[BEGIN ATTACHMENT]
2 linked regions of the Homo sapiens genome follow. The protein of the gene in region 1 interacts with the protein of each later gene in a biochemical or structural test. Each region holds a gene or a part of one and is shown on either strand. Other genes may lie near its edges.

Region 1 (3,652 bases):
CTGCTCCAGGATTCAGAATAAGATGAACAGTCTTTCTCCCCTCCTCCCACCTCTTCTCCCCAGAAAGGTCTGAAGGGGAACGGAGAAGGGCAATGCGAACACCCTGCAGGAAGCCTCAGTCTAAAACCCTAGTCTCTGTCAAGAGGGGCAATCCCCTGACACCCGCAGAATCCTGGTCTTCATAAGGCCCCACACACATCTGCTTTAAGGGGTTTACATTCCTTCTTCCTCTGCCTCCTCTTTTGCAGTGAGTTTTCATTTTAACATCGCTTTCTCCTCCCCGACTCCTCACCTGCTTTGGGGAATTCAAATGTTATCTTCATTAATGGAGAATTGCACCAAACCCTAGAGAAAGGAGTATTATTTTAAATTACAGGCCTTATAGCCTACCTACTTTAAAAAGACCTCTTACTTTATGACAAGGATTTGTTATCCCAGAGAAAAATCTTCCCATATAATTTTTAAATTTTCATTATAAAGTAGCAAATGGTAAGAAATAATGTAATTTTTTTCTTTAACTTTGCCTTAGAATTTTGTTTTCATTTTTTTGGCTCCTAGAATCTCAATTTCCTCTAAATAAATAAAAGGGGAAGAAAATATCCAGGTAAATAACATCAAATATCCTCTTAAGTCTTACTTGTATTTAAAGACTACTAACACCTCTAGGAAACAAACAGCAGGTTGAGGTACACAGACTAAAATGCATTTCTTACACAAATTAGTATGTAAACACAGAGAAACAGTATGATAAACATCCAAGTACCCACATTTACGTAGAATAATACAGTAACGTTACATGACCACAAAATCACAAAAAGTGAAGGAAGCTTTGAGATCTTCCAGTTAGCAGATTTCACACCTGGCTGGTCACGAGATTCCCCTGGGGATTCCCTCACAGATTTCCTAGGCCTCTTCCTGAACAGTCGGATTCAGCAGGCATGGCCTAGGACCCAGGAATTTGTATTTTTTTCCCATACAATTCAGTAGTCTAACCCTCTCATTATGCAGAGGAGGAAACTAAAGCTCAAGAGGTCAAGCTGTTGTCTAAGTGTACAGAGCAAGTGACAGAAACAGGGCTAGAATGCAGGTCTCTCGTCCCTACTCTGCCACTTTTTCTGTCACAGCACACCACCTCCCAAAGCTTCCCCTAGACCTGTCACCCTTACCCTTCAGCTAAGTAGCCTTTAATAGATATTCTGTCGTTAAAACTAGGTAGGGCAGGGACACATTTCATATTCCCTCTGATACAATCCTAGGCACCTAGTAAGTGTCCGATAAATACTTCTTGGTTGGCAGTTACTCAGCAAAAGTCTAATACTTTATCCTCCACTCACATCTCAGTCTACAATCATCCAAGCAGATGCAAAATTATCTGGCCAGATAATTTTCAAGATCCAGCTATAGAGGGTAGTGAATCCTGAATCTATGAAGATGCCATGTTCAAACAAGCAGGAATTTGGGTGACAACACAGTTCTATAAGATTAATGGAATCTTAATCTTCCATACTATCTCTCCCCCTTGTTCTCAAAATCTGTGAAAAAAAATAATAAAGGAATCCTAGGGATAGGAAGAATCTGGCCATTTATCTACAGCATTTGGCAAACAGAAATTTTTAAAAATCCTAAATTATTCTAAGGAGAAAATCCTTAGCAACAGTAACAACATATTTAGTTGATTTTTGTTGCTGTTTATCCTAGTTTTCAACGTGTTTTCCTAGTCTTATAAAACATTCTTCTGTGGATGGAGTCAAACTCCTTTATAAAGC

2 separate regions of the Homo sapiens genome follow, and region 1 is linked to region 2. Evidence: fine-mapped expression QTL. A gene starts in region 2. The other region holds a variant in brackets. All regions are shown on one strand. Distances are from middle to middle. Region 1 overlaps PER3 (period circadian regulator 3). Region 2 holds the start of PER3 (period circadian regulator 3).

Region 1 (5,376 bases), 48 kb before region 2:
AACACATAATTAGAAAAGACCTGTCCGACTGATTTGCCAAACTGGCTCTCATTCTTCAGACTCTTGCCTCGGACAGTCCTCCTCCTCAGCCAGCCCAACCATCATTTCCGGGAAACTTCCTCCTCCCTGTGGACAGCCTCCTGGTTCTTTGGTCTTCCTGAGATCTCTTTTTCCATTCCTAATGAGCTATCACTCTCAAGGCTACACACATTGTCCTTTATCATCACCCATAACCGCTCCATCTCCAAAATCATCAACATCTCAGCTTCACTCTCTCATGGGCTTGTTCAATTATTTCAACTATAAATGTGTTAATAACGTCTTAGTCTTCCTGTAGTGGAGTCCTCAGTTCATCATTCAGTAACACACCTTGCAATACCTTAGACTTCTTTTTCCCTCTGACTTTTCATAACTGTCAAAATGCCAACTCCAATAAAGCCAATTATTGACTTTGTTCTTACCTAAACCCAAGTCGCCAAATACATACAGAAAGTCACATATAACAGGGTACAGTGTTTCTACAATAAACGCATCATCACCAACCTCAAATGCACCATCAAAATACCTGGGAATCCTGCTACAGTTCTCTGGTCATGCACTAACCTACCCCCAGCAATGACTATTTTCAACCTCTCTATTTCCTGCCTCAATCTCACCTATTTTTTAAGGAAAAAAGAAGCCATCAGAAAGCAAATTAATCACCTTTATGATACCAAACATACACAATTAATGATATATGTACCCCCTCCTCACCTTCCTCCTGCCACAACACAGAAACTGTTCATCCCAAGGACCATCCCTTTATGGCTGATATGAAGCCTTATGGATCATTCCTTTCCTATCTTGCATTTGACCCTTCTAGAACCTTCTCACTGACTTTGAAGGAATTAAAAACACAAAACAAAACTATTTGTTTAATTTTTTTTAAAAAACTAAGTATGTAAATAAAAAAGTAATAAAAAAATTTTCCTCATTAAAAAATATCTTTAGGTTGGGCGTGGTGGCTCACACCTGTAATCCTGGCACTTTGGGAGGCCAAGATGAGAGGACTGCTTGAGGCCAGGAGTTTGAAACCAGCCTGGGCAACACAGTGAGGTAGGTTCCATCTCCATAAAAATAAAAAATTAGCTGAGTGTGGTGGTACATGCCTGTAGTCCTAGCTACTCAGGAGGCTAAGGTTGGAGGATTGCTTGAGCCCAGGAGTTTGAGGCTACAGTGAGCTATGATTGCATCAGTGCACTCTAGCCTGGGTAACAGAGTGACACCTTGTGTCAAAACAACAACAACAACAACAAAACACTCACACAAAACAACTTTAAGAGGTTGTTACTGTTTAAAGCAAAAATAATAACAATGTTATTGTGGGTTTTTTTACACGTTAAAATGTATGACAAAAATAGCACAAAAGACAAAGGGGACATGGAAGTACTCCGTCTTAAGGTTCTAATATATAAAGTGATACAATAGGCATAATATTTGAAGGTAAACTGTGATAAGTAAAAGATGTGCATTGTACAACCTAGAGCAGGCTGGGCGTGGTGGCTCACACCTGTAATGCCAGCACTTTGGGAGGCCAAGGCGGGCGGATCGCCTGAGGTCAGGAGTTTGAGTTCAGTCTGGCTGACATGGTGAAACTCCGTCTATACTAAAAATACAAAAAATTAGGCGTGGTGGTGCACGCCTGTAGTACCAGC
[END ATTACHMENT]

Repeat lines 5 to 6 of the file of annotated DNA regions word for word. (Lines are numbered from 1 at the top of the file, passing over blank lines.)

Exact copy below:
Region 1 (5,376 bases), 48 kb before region 2:
AACACATAATTAGAAAAGACCTGTCCGACTGATTTGCCAAACTGGCTCTCATTCTTCAGACTCTTGCCTCGGACAGTCCTCCTCCTCAGCCAGCCCAACCATCATTTCCGGGAAACTTCCTCCTCCCTGTGGACAGCCTCCTGGTTCTTTGGTCTTCCTGAGATCTCTTTTTCCATTCCTAATGAGCTATCACTCTCAAGGCTACACACATTGTCCTTTATCATCACCCATAACCGCTCCATCTCCAAAATCATCAACATCTCAGCTTCACTCTCTCATGGGCTTGTTCAATTATTTCAACTATAAATGTGTTAATAACGTCTTAGTCTTCCTGTAGTGGAGTCCTCAGTTCATCATTCAGTAACACACCTTGCAATACCTTAGACTTCTTTTTCCCTCTGACTTTTCATAACTGTCAAAATGCCAACTCCAATAAAGCCAATTATTGACTTTGTTCTTACCTAAACCCAAGTCGCCAAATACATACAGAAAGTCACATATAACAGGGTACAGTGTTTCTACAATAAACGCATCATCACCAACCTCAAATGCACCATCAAAATACCTGGGAATCCTGCTACAGTTCTCTGGTCATGCACTAACCTACCCCCAGCAATGACTATTTTCAACCTCTCTATTTCCTGCCTCAATCTCACCTATTTTTTAAGGAAAAAAGAAGCCATCAGAAAGCAAATTAATCACCTTTATGATACCAAACATACACAATTAATGATATATGTACCCCCTCCTCACCTTCCTCCTGCCACAACACAGAAACTGTTCATCCCAAGGACCATCCCTTTATGGCTGATATGAAGCCTTATGGATCATTCCTTTCCTATCTTGCATTTGACCCTTCTAGAACCTTCTCACTGACTTTGAAGGAATTAAAAACACAAAACAAAACTATTTGTTTAATTTTTTTTAAAAAACTAAGTATGTAAATAAAAAAGTAATAAAAAAATTTTCCTCATTAAAAAATATCTTTAGGTTGGGCGTGGTGGCTCACACCTGTAATCCTGGCACTTTGGGAGGCCAAGATGAGAGGACTGCTTGAGGCCAGGAGTTTGAAACCAGCCTGGGCAACACAGTGAGGTAGGTTCCATCTCCATAAAAATAAAAAATTAGCTGAGTGTGGTGGTACATGCCTGTAGTCCTAGCTACTCAGGAGGCTAAGGTTGGAGGATTGCTTGAGCCCAGGAGTTTGAGGCTACAGTGAGCTATGATTGCATCAGTGCACTCTAGCCTGGGTAACAGAGTGACACCTTGTGTCAAAACAACAACAACAACAACAAAACACTCACACAAAACAACTTTAAGAGGTTGTTACTGTTTAAAGCAAAAATAATAACAATGTTATTGTGGGTTTTTTTACACGTTAAAATGTATGACAAAAATAGCACAAAAGACAAAGGGGACATGGAAGTACTCCGTCTTAAGGTTCTAATATATAAAGTGATACAATAGGCATAATATTTGAAGGTAAACTGTGATAAGTAAAAGATGTGCATTGTACAACCTAGAGCAGGCTGGGCGTGGTGGCTCACACCTGTAATGCCAGCACTTTGGGAGGCCAAGGCGGGCGGATCGCCTGAGGTCAGGAGTTTGAGTTCAGTCTGGCTGACATGGTGAAACTCCGTCTATACTAAAAATACAAAAAATTAGGCGTGGTGGTGCACGCCTGTAGTACCAGC